No, I was never scared. But even at five years old, I was worried. Very worried.
In 1990, we were approved to come to the U.S., and I remember wondering how the hell we were going to get on a plane. It was so high up and we were so far down. I remember the fried rice at the airport smelling and tasting odd--too odd to eat--because my taste buds and my tummy were used to far simpler food.
In the U.S., Dad continued to study English into the evenings, using the books he brought from Phanat Nikhom. As I began school, he helped me as much as he could, translating nouns and pronouns, helping me identify pennies and dimes and nickels until I outgrew him, until I helped him.
And even though I didn’t live through the Vietnam War, even though I didn’t run from the Vietnamese soldiers or swim across the Mekong River, to me--and to many of my generation who were born in safety in Thailand--those stories feel raw and real, as if we’ve lived them ourselves. Because in a way we did. Every time our parents tell their stories, every time we see pictures of buses packed with refugees, or hear the songs written and recorded in the Ban Vinai refugee camp, their experiences become our experiences.
The other side of being a refugee
For years after we arrived in the U.S., Mom played classic Hmong songs on a hand-held cassette player. Lyrics of goodbyes and lovers split apart by time and space filled our two-bedroom apartment in Willows, California. The voice of Tswb Siv Yis Vaj painted a picture of life in Laos, of roosters crowing before dawn, of the loss of parents, brothers, sisters, friends and homeland. As the years passed, Barbies, Sweet Valley Twins, Beverly Hills, 90210 and the American way of life eventually pulled me away, but never very far.
When images of Syrian refugees first popped up on my Facebook feed, I cried. There was a picture of a man wading through dark water, a boy perched precariously over his shoulder, a four-month-old in his arm, her face just above the hungry wave. I could hear her cries as the man’s face twists in desperation. Next picture: several pairs of feet peeking out of a blanket on the side of a train track. Then children with faces covered in a film of dirt and many more pictures of survivors making their way to whatever safety they could find.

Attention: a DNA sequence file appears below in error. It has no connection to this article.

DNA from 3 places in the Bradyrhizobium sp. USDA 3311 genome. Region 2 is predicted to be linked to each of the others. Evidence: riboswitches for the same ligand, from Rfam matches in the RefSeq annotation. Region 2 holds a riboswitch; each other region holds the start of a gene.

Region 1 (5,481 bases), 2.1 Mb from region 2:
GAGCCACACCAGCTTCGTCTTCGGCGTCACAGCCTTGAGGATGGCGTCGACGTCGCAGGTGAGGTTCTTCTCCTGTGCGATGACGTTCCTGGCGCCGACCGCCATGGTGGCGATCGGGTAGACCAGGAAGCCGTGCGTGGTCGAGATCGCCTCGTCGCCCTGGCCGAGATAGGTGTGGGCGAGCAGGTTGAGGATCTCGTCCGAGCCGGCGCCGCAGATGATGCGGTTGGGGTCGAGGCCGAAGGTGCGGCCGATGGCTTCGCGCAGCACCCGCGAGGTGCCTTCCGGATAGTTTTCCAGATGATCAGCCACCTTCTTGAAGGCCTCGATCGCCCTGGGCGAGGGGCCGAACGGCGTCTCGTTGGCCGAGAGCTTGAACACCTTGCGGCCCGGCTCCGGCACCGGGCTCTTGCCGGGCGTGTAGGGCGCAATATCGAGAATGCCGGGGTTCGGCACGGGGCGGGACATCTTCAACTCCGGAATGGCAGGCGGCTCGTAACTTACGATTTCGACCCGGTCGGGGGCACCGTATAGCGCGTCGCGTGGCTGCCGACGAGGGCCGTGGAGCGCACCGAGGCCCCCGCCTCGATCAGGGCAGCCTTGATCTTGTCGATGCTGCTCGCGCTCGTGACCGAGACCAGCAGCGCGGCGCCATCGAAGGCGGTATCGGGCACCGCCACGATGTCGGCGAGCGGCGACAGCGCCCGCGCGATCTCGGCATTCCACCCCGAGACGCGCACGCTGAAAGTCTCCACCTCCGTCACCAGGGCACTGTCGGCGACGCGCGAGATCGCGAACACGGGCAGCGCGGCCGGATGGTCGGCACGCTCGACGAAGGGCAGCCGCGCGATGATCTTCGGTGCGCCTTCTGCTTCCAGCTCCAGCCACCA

I felt helpless in my small apartment, eating my small vanilla cream yogurt from Trader Joe’s. I felt guilty working in my office at my university where my biggest worry was often what I’m going to eat for lunch. After awhile, I found myself scrolling quicker whenever those images popped up on Facebook, as if my mind couldn’t handle the stark story they told. I feel ashamed now realizing I had tried to hide them and in doing so tried to hide myself.
Because I am a refugee.
Because being a refugee is so much more than just the flight to safety. It’s also about the years and years after that flight. It’s also about learning a new way of life, negotiating what it means to grow up in refuge, and living with the broken-heartedness of a whole people. And I’ve done that and continue to do that.
I am a refugee.
Chaos walks across the planet, scattering people like dirt. According to the UNHCR, there are 25.4 million refugees worldwide (and 68.5 million forcibly displaced people total), and over half of them come from South Sudan, Afghanistan and Syria. Every day, 28,300 people flee their homes because of “conflict and persecution”.
We are not dirt, and I can no longer keep scrolling. I can no longer hide. I want to see those pictures, I want to remember, so that when the next student comes around, I will have no doubt about who I am and what I want to say.
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This post was updated on June 20, 2018 to update refugee and displacement numbers from the UNHCR.